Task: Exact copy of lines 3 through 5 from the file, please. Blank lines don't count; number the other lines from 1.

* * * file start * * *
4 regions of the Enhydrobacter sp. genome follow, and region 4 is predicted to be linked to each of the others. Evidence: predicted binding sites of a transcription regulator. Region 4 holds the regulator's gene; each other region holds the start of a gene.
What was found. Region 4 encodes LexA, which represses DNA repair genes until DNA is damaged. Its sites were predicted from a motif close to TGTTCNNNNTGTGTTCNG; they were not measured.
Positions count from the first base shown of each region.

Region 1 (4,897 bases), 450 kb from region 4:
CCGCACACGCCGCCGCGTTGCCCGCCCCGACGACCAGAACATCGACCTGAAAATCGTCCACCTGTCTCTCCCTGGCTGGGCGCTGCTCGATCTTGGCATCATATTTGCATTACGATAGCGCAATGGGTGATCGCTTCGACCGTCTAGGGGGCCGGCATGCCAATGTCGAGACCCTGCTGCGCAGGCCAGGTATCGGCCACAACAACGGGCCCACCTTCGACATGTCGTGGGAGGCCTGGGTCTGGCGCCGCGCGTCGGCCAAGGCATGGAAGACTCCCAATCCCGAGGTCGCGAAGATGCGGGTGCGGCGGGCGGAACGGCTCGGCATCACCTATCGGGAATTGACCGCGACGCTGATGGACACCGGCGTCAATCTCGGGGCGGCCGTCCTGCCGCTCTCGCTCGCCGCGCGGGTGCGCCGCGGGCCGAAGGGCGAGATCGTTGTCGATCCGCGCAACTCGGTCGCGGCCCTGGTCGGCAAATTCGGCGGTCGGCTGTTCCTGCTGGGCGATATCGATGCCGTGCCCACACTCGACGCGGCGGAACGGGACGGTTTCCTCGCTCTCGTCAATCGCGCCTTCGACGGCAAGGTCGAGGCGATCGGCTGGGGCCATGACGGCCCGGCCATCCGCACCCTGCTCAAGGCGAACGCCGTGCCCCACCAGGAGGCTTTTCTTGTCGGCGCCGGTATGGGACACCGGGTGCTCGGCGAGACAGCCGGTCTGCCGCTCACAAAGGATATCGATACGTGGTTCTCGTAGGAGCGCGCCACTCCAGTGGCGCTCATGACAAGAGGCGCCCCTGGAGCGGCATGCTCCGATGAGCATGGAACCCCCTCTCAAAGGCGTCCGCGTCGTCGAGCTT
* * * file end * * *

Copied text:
Positions count from the first base shown of each region.

Region 1 (4,897 bases), 450 kb from region 4:
CCGCACACGCCGCCGCGTTGCCCGCCCCGACGACCAGAACATCGACCTGAAAATCGTCCACCTGTCTCTCCCTGGCTGGGCGCTGCTCGATCTTGGCATCATATTTGCATTACGATAGCGCAATGGGTGATCGCTTCGACCGTCTAGGGGGCCGGCATGCCAATGTCGAGACCCTGCTGCGCAGGCCAGGTATCGGCCACAACAACGGGCCCACCTTCGACATGTCGTGGGAGGCCTGGGTCTGGCGCCGCGCGTCGGCCAAGGCATGGAAGACTCCCAATCCCGAGGTCGCGAAGATGCGGGTGCGGCGGGCGGAACGGCTCGGCATCACCTATCGGGAATTGACCGCGACGCTGATGGACACCGGCGTCAATCTCGGGGCGGCCGTCCTGCCGCTCTCGCTCGCCGCGCGGGTGCGCCGCGGGCCGAAGGGCGAGATCGTTGTCGATCCGCGCAACTCGGTCGCGGCCCTGGTCGGCAAATTCGGCGGTCGGCTGTTCCTGCTGGGCGATATCGATGCCGTGCCCACACTCGACGCGGCGGAACGGGACGGTTTCCTCGCTCTCGTCAATCGCGCCTTCGACGGCAAGGTCGAGGCGATCGGCTGGGGCCATGACGGCCCGGCCATCCGCACCCTGCTCAAGGCGAACGCCGTGCCCCACCAGGAGGCTTTTCTTGTCGGCGCCGGTATGGGACACCGGGTGCTCGGCGAGACAGCCGGTCTGCCGCTCACAAAGGATATCGATACGTGGTTCTCGTAGGAGCGCGCCACTCCAGTGGCGCTCATGACAAGAGGCGCCCCTGGAGCGGCATGCTCCGATGAGCATGGAACCCCCTCTCAAAGGCGTCCGCGTCGTCGAGCTT